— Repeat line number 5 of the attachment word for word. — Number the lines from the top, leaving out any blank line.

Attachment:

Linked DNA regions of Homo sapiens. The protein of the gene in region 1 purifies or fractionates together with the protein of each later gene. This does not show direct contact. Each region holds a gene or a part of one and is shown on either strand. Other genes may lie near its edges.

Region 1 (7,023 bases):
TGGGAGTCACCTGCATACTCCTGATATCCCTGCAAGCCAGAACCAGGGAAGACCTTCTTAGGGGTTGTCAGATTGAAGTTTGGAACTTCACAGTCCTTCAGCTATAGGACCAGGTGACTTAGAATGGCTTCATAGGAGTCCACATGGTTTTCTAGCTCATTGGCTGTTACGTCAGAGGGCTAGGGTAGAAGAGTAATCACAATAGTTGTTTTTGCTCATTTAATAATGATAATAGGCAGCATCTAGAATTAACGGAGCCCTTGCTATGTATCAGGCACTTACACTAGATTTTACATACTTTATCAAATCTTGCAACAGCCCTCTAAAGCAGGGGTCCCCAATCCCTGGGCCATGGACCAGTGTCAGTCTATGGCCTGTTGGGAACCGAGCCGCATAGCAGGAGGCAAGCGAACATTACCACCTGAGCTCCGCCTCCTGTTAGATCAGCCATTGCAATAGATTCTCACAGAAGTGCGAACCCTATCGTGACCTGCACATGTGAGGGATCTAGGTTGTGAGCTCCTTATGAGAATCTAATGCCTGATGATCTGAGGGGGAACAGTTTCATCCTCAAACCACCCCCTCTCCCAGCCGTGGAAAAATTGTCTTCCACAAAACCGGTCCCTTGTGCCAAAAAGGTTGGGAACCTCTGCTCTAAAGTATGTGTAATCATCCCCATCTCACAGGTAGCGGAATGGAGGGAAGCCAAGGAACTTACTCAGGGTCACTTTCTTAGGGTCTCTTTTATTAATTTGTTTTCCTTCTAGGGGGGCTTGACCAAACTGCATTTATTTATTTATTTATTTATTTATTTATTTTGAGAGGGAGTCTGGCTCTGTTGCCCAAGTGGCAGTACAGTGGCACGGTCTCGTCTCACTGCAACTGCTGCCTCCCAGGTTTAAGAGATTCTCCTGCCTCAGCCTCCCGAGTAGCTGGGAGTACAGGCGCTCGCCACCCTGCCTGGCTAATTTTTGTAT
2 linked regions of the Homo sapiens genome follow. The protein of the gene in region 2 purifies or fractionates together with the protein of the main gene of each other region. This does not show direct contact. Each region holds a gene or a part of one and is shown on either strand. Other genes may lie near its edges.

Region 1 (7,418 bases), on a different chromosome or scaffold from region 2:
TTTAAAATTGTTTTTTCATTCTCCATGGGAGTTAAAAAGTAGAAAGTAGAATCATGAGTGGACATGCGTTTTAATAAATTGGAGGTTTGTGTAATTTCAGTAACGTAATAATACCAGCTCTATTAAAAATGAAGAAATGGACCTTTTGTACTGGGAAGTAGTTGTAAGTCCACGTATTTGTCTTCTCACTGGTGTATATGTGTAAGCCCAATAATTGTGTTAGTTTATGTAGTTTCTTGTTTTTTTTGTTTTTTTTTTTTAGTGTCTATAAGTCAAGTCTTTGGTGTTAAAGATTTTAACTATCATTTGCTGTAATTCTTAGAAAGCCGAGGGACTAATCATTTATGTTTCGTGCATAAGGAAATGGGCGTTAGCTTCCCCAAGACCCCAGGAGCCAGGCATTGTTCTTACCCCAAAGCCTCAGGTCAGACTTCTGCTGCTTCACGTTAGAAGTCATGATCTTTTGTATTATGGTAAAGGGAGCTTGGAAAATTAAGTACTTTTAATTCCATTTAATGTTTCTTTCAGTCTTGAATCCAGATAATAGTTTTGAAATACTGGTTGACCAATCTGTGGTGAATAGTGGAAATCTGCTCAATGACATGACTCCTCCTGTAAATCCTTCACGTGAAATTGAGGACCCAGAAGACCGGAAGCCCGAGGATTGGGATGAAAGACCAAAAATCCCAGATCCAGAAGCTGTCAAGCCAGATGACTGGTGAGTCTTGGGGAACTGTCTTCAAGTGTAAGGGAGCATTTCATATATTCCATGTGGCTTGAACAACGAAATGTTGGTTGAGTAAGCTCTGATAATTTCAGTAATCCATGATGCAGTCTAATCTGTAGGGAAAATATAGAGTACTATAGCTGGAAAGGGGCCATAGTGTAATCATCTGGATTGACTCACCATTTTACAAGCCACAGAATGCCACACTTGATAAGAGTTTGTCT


Region 1 (7,418 bases), on a different chromosome or scaffold from region 2: